A Trip Down Memory Lane
Prior to our four years of travel we downsized and parted with many of the larger items in our house. There was enough trauma associated with that exercise that most of the smaller treasures associated with our lives to that point were packed and put in storage. In 2014 we emptied our eastern storage locker and again parted with many items. The problem is we still have too much stuff! The other day I made the mistake of choosing another box from our ‘western’ locker to sort!
Those of you fighting the ‘downsizing exercise’ will know what I face. During our lives we have moved from a fourteen room farmhouse, to a two-story finished basement house, to a 1600 sq. foot bungalow with finished walk out basement, to a 42 foot motorhome to a 1200 sq. foot condo with a 5’x10′ locker! Until this last move, lots of space! Some boxes that I have sorted had not seen the light of day since the move from the farmhouse but the last box was one that was full of memories.
We were married in 1967, our centennial project! As a daughter in a large extended family, the members all actively involved in many aspects of the community. the wedding guest list was a challenge. My parents hosted a large traditional wedding and several aunts hosted showers. There were a lot of gifts! In fact I just opened a package that contained a cotton bedsheet that, after washing, has been used for the backing of a quilt almost fifty-one years later! But that’s not my current problem. I was married during the era when ‘silver’ was a treasured gift!
I loved to entertain and throughout my life have often hosted large gatherings of family and friends. The wedding gifts of china and ‘silverware’ were frequently used and enjoyed. Through the years there were occasional purchases also, as I have a love of ‘old’ dishes, pressed glass and, yes, the occasional item of silver. As a result, at this point in my life, there are a lot of decisions to make.
Here are some of the items causing me angst:
I spent many hours with silver polish yesterday as I reminisced about occasions when I used some some of these gifts.
Don’s Award Silver
A few items in the collection are memory items. These were from 1968 when Don was a member of the Lanark County Judging team at the Royal Agricultural Winter Fair judging team in Toronto. The bread tray has always been a favorite. The small dish at the bottom is actually the top from a trophy that was dismantled and now serves as a candy dish.
Tayside Farms Awards for Holstein Shows
As a child, one Saturday a month, I was tasked with polishing the following – just some of the many awards that the Tayside Farms holstein herd attracted. When my parents left their home, the extensive collection of awards were divided among family members. Lots of memories!
From Alice, My Paternal Grandmother
I have never used this dish but it is special to me. It was used when Grandma served Sunday night supper to friends and relatives who have ‘dropped by’ for a visit. Grandma didn’t have a lot of ‘fancy’ dishes. She won this one for achieving high points in the needlework division at the annual Perth Fair one year.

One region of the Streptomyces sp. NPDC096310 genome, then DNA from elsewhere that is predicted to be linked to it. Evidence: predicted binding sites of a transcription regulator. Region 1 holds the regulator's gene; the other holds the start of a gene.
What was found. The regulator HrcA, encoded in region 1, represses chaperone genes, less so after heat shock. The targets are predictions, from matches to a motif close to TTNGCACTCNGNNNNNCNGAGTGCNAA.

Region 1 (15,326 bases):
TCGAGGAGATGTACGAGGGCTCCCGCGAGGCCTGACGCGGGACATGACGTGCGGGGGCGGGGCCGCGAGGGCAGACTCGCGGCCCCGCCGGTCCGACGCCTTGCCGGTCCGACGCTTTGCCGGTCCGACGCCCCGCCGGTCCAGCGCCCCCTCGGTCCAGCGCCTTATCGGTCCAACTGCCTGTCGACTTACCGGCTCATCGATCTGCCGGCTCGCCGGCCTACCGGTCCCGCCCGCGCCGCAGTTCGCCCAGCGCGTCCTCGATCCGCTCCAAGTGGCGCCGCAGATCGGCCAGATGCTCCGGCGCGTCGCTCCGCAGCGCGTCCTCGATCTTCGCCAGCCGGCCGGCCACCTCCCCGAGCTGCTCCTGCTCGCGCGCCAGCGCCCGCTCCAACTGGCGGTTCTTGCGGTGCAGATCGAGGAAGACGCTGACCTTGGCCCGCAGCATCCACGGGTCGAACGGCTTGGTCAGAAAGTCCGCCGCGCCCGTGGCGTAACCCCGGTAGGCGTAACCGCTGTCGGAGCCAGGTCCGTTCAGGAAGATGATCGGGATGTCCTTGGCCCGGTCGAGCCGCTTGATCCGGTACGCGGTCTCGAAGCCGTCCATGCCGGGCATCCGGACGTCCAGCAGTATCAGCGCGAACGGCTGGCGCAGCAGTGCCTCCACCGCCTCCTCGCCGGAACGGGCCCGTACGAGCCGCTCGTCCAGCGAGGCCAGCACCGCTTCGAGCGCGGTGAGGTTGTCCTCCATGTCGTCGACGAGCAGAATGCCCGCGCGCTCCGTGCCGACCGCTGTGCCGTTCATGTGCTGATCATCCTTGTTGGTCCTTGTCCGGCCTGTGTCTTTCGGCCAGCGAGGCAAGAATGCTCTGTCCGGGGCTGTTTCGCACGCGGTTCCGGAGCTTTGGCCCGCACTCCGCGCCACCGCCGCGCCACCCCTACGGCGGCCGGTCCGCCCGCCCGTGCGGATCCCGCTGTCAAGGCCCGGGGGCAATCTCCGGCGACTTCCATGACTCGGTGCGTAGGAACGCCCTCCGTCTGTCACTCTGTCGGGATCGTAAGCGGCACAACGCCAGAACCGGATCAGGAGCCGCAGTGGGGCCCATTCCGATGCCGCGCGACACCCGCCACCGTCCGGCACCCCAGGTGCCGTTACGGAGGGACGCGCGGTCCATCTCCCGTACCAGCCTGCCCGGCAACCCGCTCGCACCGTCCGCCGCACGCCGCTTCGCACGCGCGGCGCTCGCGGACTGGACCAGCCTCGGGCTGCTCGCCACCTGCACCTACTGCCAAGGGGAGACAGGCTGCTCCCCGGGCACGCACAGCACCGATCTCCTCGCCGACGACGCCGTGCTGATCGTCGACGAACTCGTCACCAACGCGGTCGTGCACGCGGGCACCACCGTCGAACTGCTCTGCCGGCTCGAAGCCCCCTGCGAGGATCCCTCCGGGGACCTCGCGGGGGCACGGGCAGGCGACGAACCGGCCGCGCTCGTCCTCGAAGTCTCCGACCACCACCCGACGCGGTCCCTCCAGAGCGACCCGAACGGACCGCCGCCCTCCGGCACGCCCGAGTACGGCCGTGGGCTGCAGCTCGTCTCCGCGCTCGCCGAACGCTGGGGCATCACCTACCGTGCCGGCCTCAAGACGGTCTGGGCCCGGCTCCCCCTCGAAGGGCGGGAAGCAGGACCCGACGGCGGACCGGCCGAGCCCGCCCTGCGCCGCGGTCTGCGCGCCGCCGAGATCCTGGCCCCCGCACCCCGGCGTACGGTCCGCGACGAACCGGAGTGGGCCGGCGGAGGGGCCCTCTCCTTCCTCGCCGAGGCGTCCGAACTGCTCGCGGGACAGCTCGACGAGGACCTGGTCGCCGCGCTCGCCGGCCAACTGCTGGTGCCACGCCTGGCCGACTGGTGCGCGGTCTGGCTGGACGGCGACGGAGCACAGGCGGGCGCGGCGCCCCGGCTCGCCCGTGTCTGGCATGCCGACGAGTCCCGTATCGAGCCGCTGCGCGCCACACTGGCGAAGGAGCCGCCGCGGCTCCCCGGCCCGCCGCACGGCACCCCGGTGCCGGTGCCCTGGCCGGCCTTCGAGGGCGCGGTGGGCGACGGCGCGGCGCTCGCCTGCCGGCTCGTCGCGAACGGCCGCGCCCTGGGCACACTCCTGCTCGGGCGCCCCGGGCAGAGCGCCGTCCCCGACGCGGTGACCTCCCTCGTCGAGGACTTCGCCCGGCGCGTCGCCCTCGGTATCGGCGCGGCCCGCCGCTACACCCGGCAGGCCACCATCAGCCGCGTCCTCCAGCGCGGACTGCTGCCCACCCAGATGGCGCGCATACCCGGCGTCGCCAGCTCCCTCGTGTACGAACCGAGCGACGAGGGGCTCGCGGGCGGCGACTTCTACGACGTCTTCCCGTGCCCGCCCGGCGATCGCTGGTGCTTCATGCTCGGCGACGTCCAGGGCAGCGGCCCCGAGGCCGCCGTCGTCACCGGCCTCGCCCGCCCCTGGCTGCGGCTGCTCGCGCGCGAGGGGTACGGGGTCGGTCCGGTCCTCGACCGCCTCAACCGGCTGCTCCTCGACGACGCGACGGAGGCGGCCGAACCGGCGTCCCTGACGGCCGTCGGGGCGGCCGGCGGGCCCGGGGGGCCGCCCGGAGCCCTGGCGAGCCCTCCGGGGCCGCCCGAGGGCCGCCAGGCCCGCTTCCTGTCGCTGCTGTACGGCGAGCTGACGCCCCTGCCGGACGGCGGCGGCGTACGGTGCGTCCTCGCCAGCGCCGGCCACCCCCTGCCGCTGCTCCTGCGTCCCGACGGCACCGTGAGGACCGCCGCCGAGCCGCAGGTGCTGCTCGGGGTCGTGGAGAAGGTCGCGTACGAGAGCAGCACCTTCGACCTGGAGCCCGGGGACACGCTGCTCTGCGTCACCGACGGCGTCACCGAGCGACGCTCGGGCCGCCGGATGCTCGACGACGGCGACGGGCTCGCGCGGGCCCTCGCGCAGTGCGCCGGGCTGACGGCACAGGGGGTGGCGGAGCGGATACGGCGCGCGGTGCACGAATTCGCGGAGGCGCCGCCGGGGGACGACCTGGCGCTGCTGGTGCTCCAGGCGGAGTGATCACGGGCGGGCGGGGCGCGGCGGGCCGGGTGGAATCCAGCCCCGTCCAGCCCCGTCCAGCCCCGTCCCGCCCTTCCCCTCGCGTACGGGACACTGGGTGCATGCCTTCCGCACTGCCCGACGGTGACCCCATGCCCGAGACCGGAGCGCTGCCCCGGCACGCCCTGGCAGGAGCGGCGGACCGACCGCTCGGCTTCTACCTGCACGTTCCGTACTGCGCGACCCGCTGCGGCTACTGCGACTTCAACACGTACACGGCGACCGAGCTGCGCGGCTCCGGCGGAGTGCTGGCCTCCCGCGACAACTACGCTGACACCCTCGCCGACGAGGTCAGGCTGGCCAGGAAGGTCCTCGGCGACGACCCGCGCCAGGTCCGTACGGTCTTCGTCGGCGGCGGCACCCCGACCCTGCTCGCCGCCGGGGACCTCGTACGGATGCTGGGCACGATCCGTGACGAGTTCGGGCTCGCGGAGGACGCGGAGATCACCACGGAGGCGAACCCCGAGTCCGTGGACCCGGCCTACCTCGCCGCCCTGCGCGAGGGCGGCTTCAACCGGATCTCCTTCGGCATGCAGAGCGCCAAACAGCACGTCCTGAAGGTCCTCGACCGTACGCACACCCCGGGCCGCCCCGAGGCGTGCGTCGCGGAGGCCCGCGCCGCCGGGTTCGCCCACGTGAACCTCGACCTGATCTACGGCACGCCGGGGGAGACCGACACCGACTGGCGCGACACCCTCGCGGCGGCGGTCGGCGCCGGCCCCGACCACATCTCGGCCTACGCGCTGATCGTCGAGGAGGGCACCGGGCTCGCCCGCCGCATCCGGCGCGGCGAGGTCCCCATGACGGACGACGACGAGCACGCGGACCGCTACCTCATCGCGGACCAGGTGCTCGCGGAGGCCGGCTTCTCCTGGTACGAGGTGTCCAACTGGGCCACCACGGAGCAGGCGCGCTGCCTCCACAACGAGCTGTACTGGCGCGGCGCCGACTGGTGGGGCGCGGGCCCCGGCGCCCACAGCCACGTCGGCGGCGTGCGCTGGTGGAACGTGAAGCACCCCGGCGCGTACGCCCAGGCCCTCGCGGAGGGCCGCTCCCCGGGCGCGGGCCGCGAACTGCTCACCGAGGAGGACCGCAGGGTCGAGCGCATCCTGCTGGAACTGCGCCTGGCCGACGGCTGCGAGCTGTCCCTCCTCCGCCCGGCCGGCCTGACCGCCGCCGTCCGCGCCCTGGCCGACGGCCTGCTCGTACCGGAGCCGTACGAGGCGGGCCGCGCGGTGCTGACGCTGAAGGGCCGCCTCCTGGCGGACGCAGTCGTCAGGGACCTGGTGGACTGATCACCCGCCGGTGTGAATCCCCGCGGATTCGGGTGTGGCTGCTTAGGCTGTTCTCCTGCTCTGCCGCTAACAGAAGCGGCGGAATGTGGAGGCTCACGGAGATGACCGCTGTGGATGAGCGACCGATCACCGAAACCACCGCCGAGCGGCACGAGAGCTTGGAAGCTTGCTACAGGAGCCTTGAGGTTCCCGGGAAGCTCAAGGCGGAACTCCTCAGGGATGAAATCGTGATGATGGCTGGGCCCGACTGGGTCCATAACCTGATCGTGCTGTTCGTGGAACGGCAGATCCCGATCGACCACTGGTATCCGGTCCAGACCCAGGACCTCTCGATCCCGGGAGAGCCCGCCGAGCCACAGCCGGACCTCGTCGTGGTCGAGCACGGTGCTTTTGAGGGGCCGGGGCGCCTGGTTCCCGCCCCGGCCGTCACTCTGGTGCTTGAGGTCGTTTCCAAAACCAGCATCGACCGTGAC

Gifts and other Acquisitions
The above items are just a few of the ‘silver’ items that I have faithfully polished over the years. Some items I have already given away. These have survived the various ‘cuts’ but take up a lot of space and haven’t been called into use since leaving our home in Ontario. What to do? The younger generation doesn’t have time to polish silver. We now live in a condo and don’t have the space to entertain large groups. I’ve been to a number of estate sales and talked to dealers and they have trouble ‘giving it away’. It’s silver plate, not sterling so most items have little monetary value.
If family members are not interested in treasures from ‘your life’, what are you planning for the dispersal of favorite items?
No one wants that “stuff”. I gave mine to an auctioneer andlooked only at the total at the bottom of his account so my heart wouldn’t break. But…ITS GONE
It is difficult Diane, I am currently downsizing and purging from our farmhouse where we have
Ives for 45 years. I am going to move out to Vancouver Island and my criteria is – if I dont want to pay tomove it to BC then out it goes. I have fine china and also some silver from my parents among many other items. The prices at auctions arec very poor these days and my kids do not want them. I think the best thing is to take some nice pictures, document them with a wee story and put them into a scrapbook that way you still have the memories , if not the items. Decide on and keep a precious few items to represent the ones that are gone.
I sit here crying as I read this. I wish I were closer as I would make room for gramma’s dish and a Tayside Easton’s award.
I still haven’t made my decisions! Grandma’s dish is really special to me so it may be one of the last for me do something with. I’ll think of you when I do get to a decision point. We still have a few boxes to unpack and as I do that I am making priority decisions. I’ve been thinking about your girls also….
Thanks. I was yong when gramma passed and so wasn’t in line for many items. Mom had a few small items. I believe many Tayside and other items were left at the farm as the apartment was small.
I’m no help.
Such treasures Diane! Capturing these in story and photo as you have done here might be a first step to who knows what with your creativity. I share your quandry. Our basement has become a repository for many family treasures, and being nostagic and loving the story of each thing makes downsizing a daunting task!
So true Robyn. I wish I had taken time to do more documentation earlier!